It’s time to kill it. Bring it out back and shoot it. And then really take a look at what is left.

Go read the full thing (at Kaplan’s site). It’s well worth it.

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Comments on “You Would Think The Recording Industry's Main Magazine Wouldn't Copy Other's Works Without Permission”

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Cojeff says:

The only problem I have getting rid of the shinny disc is that there really isn’t way to buy lossless digital copy. I just bought some CDs only because I can’t get the lossless. I’ll rip it into itunes myself with the setting I choose. Also the digital copies (IMHO) are still a little overpriced.

So for me, bring down the digital price some, offer lossless copies and of course no DRM.

Kaden (profile) says:

Re: Re: Re:

As a medium unto itself, vinyl isn’t lossless. You’re scraping a hard pointy thing through a groove in a soft piece of plastic… do that 30 times in a row and the high frequency transients are audibly reduced.

An analog pressing of a digital master has had the dynamic range, bass content and phase based imaging effects drastically reduced for the sole purpose of keeping the stylus in the groove… it’s lossy before it ever sees the turntable.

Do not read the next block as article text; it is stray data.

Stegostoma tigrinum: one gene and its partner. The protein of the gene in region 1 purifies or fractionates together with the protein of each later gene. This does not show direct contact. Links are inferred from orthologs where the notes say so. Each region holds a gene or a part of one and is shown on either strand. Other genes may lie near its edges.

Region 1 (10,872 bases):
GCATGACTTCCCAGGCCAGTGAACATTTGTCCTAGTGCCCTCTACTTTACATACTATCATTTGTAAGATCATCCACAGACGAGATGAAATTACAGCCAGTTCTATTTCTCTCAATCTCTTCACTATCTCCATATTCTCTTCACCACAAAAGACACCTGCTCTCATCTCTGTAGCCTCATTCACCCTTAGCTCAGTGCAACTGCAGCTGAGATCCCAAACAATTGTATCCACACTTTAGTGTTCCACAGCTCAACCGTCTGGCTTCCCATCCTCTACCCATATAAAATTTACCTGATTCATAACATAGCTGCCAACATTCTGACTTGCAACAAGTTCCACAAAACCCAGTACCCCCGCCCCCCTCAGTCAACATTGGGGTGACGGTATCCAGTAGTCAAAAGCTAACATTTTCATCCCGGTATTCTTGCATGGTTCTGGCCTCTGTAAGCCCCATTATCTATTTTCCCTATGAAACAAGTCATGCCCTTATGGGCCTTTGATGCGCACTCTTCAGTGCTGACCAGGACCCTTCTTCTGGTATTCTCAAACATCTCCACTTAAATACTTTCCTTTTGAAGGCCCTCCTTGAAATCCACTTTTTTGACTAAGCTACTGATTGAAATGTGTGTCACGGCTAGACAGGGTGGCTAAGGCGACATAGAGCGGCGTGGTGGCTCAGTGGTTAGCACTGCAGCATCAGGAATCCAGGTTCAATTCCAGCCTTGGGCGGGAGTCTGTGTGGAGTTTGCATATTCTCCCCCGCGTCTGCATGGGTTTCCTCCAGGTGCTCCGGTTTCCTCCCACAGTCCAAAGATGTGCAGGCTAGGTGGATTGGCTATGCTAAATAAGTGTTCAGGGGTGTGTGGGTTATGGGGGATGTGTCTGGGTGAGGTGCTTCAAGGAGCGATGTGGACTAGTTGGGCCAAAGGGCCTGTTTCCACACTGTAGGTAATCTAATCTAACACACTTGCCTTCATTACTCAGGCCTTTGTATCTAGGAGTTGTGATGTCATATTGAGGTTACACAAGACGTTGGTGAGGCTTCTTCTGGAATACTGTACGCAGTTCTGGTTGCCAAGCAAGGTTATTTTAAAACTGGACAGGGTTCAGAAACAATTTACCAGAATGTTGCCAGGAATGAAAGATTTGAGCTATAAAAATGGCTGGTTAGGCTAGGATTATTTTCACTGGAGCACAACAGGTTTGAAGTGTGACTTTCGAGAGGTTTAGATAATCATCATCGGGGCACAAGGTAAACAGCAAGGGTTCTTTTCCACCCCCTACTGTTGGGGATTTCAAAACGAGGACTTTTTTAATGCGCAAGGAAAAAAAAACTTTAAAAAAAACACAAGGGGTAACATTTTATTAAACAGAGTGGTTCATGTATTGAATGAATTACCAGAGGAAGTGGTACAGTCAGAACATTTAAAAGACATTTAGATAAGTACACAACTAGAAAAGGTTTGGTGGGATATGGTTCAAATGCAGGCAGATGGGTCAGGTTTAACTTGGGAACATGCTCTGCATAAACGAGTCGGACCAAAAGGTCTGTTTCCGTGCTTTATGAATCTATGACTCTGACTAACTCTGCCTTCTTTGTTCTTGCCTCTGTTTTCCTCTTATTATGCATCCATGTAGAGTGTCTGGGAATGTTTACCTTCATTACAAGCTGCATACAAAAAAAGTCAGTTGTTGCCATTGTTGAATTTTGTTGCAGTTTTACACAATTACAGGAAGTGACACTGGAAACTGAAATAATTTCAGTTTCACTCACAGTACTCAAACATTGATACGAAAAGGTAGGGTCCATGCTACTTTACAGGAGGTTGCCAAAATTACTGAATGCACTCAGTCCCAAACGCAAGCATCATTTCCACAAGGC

Vinyl is warm, soft and nostalgic, but it most certainly is not lossless.

Anonymous Coward says:

Re: Re:

CD’s are terribly unreliable in the long run. When they first came out, I used to somewhat fall for the hype “oh, they last 100 years without any quality loss if you take good care of them”. Over the years, my experience shows that not to be true at all. It’s just a marketing gimmick. DVD’s seem somewhat more reliable than CD’s (they have some improvements in their design that help) but I still think they have problems. The type of CD/DVD you buy also seems to make a slight difference as well.

Chris Rhodes (profile) says:

Re: Re:

Do you anontrolls ever get tired of this particular strawman?

Every single time someone points out the hypocrisy of the copy maximalists with a “Hey, I don’t mind, but doesn’t that go against everything you say you believe in?” some idiot rushes in here with a “I THOUGHT FREETARDS DIDN’T MIND LOLOLOLOL”.